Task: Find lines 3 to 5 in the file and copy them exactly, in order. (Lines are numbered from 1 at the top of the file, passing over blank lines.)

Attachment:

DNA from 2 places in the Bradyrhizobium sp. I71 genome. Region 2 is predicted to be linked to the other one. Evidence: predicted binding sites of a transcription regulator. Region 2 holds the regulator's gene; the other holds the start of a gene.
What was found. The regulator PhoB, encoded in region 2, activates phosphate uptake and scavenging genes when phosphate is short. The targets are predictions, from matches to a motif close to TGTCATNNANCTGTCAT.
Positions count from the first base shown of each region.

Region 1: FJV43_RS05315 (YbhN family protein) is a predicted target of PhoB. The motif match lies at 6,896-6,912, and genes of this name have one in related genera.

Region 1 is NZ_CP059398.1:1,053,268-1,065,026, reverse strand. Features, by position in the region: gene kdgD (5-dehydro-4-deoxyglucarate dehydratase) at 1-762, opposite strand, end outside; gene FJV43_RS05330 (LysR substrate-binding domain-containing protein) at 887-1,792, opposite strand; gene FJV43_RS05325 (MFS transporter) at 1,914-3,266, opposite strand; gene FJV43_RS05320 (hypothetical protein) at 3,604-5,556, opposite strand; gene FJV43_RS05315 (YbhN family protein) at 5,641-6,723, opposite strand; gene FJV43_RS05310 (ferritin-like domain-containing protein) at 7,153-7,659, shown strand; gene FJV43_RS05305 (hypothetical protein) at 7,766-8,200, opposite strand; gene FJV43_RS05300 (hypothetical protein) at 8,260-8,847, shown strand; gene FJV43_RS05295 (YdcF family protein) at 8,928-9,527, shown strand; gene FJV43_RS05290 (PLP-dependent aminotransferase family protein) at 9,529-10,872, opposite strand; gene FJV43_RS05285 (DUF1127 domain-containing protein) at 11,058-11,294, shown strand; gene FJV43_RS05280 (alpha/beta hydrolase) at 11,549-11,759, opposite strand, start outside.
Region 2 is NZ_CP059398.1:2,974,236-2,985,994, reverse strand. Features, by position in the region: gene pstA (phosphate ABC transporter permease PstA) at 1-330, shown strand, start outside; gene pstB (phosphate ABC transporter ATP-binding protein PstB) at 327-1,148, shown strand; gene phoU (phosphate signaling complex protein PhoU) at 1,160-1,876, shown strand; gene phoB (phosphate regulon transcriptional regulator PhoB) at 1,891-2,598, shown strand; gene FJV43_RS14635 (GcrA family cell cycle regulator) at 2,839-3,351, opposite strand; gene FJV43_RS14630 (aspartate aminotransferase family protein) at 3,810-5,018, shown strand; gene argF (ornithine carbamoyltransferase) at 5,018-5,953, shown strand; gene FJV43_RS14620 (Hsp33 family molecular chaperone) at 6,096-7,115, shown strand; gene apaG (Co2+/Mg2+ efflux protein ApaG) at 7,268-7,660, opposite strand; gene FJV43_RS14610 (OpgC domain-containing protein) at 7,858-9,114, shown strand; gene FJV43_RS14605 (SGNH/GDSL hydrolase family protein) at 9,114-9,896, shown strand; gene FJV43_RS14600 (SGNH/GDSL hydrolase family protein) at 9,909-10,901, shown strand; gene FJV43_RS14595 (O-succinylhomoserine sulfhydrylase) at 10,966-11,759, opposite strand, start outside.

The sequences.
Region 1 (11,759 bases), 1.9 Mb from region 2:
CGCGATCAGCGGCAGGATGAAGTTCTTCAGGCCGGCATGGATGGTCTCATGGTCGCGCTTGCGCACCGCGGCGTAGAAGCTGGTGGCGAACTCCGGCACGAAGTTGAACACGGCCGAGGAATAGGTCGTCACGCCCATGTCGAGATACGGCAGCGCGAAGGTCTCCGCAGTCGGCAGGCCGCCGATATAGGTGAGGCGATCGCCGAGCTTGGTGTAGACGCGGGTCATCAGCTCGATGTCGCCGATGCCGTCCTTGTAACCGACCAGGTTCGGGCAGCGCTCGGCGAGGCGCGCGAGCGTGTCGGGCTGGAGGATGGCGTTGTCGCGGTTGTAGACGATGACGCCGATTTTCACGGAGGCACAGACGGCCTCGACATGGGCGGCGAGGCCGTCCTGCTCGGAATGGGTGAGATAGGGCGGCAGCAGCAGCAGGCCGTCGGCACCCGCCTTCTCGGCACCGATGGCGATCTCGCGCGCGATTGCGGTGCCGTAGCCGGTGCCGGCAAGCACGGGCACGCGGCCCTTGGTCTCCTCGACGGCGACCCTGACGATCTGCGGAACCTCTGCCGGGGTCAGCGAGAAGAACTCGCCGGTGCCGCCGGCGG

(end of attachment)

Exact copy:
Positions count from the first base shown of each region.

Region 1: FJV43_RS05315 (YbhN family protein) is a predicted target of PhoB. The motif match lies at 6,896-6,912, and genes of this name have one in related genera.

Region 1 is NZ_CP059398.1:1,053,268-1,065,026, reverse strand. Features, by position in the region: gene kdgD (5-dehydro-4-deoxyglucarate dehydratase) at 1-762, opposite strand, end outside; gene FJV43_RS05330 (LysR substrate-binding domain-containing protein) at 887-1,792, opposite strand; gene FJV43_RS05325 (MFS transporter) at 1,914-3,266, opposite strand; gene FJV43_RS05320 (hypothetical protein) at 3,604-5,556, opposite strand; gene FJV43_RS05315 (YbhN family protein) at 5,641-6,723, opposite strand; gene FJV43_RS05310 (ferritin-like domain-containing protein) at 7,153-7,659, shown strand; gene FJV43_RS05305 (hypothetical protein) at 7,766-8,200, opposite strand; gene FJV43_RS05300 (hypothetical protein) at 8,260-8,847, shown strand; gene FJV43_RS05295 (YdcF family protein) at 8,928-9,527, shown strand; gene FJV43_RS05290 (PLP-dependent aminotransferase family protein) at 9,529-10,872, opposite strand; gene FJV43_RS05285 (DUF1127 domain-containing protein) at 11,058-11,294, shown strand; gene FJV43_RS05280 (alpha/beta hydrolase) at 11,549-11,759, opposite strand, start outside.